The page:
Flowing Poetry Rivers
I was unprepared to fall in love with Tang poetry, but it did not happen randomly, either. I was reading a poem by Li Bai, a famous poet of the Tang Dynasty (618-907), entitled “Sitting Alone in Jingting Mountain.” In the poem, a man quietly sits alone looking at a mountain.
I still remember how excited I was to first read the poem. At that time, in the Western world, the public wasn’t yet paying much attention to environmental problems. Mountains were regarded as magnificent landscapes meant to be conquered by brave people.
However, under the pen of Li Bai, the mountain became a quiet, solemn, and respectable place as demonstrated by the word “Jing” (respect) in the mountain’s name. So, facing a mountain, humans are vulnerable with their limited lifetime. All we can do is sit down and quietly enjoy the view of the mountain.
Poems in European literature by writers of ancient Greece and Rome, and those in modern Romance or Anglo-Saxon languages show the strong sense of “conquering the mountain” highlighting desire and passion. But the passion fades quickly.
In contrast, Li Bai choosing to sit down to admire the mountain brought me a completely different sense and imagery of the mountain—respect and humility. With the education I received and the language I speak and write, such a position was not easy to accept. It represented a kind of reconciliation and inner peace. However, it’s also not very hard to achieve such peace. All you have to do is sit down and enjoy the company of the mountain. And it doesn’t even require a special or spectacular mountain.
Mountains and nature were honored with considerable ink in Tang poetry and art. Poets and painters tended to express emotions and feelings by depicting landscapes. For example, Chinese poet Wang Wei (699-759) described the beauty of landscapes like he was drawing a portrait. Generally, the greatest inspirations for poets and painters of the Tang Dynasty were elements of nature including leaves, forests, streams, lakes, and rocks.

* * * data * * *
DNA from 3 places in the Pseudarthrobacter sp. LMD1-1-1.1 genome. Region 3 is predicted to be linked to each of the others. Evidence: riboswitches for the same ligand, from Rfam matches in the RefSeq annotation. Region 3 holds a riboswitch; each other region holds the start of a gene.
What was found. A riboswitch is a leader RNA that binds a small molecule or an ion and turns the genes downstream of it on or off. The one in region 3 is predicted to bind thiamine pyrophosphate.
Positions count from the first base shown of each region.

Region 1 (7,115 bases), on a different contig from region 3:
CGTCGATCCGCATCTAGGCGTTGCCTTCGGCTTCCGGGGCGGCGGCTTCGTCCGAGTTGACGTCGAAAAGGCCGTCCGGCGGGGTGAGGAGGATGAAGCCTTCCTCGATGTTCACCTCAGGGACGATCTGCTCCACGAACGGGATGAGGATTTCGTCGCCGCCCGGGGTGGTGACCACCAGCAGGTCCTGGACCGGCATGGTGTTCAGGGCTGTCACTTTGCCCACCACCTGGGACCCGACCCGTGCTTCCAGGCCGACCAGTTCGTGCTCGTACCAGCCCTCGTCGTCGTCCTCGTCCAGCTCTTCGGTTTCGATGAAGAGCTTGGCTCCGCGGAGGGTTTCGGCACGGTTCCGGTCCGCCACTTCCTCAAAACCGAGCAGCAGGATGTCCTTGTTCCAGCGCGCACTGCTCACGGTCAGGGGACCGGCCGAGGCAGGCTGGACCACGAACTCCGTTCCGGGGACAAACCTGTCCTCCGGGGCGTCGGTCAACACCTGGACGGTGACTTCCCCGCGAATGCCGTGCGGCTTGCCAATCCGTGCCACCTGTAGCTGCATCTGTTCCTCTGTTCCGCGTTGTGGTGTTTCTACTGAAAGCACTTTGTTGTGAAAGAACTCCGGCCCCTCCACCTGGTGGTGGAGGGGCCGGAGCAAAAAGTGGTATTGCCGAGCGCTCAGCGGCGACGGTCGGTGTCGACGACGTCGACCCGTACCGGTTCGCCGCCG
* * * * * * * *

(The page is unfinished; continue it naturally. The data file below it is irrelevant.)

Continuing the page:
They saw something important therein. But our education blinded us from it. Our cityscapes are so structured that they obscure the ancient secret that we can read the language of nature. Ancient beliefs hold that every creature has a soul, which is strongly reflected in Chinese culture.
Tang poetry and any other real poetry could be the best medium for people to get in touch with the real world. Exceptional poetry inspires people to think wildly and feel the order of nature, the stretch of time, and the beauty of dreams.
The first time I read the poem, I was so amazed and deeply touched by Li Bai’s unique Chinese attitude about nature. But instead of lauding the excellent lines or reading further, my first impulse was to run out of the door to find a mountain, my own Jingting Mountain where I could sit at its foot, befriend it, and even integrate with it.
The book The Road of Tang Poetry is the fruit of friendship and my joint efforts with Professor Dong Qiang of Peking University. He is an outstanding person with multiple titles including scholar, poet, and calligrapher.
Our countless discussions about Chinese classical and contemporary literature over the years kindled an idea to write a book together on Tang poetry. We decided to select poems and compile a book with brand new French translation and interpretation, illustrated by Professor Dong’s calligraphy work.
We selected poems highlighting the most representative moments of the outstanding era.
In the process of rereading Tang poetry, we discovered profound human nature within it, generated from an unknown future, uncertainty in life, and struggles with war and famine. Despite the huge time gap, we felt so close to the poets and artists of the Tang era. We can understand them because that era is so similar to current times.
We want to share our understanding of Tang poetry with as many people as possible.